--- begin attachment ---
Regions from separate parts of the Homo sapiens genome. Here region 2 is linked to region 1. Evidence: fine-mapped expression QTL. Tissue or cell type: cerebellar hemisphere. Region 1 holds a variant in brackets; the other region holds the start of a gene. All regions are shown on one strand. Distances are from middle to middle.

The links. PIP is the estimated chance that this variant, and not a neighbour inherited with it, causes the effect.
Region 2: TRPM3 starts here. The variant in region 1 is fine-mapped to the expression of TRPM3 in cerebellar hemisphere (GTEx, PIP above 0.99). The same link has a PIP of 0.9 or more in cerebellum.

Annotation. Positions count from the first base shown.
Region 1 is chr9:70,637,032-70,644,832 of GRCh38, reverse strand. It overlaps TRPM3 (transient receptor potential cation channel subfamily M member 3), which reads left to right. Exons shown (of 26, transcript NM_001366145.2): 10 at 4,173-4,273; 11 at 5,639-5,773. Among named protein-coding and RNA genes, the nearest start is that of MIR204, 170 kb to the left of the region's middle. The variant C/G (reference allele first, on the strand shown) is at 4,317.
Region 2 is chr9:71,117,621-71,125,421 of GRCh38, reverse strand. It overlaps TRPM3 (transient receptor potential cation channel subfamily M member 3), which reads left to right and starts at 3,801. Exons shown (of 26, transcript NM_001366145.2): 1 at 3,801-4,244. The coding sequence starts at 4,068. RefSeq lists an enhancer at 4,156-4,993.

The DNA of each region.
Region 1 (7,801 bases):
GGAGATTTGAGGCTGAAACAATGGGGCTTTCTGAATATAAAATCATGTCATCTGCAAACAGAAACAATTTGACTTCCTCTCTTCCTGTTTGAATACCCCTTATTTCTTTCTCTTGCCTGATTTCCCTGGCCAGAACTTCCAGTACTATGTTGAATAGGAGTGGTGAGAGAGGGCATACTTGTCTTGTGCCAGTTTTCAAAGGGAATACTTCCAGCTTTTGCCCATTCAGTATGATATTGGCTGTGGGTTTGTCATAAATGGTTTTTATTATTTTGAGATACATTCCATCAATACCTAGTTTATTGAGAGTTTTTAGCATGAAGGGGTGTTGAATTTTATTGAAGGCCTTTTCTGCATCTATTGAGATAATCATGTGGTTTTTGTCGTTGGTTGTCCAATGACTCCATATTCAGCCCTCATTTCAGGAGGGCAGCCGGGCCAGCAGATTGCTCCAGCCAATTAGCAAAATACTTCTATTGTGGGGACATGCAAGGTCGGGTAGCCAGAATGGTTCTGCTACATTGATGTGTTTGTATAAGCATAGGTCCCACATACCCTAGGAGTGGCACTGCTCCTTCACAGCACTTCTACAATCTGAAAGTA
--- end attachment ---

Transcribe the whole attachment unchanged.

Regions from separate parts of the Homo sapiens genome. Here region 2 is linked to region 1. Evidence: fine-mapped expression QTL. Tissue or cell type: cerebellar hemisphere. Region 1 holds a variant in brackets; the other region holds the start of a gene. All regions are shown on one strand. Distances are from middle to middle.

The links. PIP is the estimated chance that this variant, and not a neighbour inherited with it, causes the effect.
Region 2: TRPM3 starts here. The variant in region 1 is fine-mapped to the expression of TRPM3 in cerebellar hemisphere (GTEx, PIP above 0.99). The same link has a PIP of 0.9 or more in cerebellum.

Annotation. Positions count from the first base shown.
Region 1 is chr9:70,637,032-70,644,832 of GRCh38, reverse strand. It overlaps TRPM3 (transient receptor potential cation channel subfamily M member 3), which reads left to right. Exons shown (of 26, transcript NM_001366145.2): 10 at 4,173-4,273; 11 at 5,639-5,773. Among named protein-coding and RNA genes, the nearest start is that of MIR204, 170 kb to the left of the region's middle. The variant C/G (reference allele first, on the strand shown) is at 4,317.
Region 2 is chr9:71,117,621-71,125,421 of GRCh38, reverse strand. It overlaps TRPM3 (transient receptor potential cation channel subfamily M member 3), which reads left to right and starts at 3,801. Exons shown (of 26, transcript NM_001366145.2): 1 at 3,801-4,244. The coding sequence starts at 4,068. RefSeq lists an enhancer at 4,156-4,993.

The DNA of each region.
Region 1 (7,801 bases):
GGAGATTTGAGGCTGAAACAATGGGGCTTTCTGAATATAAAATCATGTCATCTGCAAACAGAAACAATTTGACTTCCTCTCTTCCTGTTTGAATACCCCTTATTTCTTTCTCTTGCCTGATTTCCCTGGCCAGAACTTCCAGTACTATGTTGAATAGGAGTGGTGAGAGAGGGCATACTTGTCTTGTGCCAGTTTTCAAAGGGAATACTTCCAGCTTTTGCCCATTCAGTATGATATTGGCTGTGGGTTTGTCATAAATGGTTTTTATTATTTTGAGATACATTCCATCAATACCTAGTTTATTGAGAGTTTTTAGCATGAAGGGGTGTTGAATTTTATTGAAGGCCTTTTCTGCATCTATTGAGATAATCATGTGGTTTTTGTCGTTGGTTGTCCAATGACTCCATATTCAGCCCTCATTTCAGGAGGGCAGCCGGGCCAGCAGATTGCTCCAGCCAATTAGCAAAATACTTCTATTGTGGGGACATGCAAGGTCGGGTAGCCAGAATGGTTCTGCTACATTGATGTGTTTGTATAAGCATAGGTCCCACATACCCTAGGAGTGGCACTGCTCCTTCACAGCACTTCTACAATCTGAAAGTA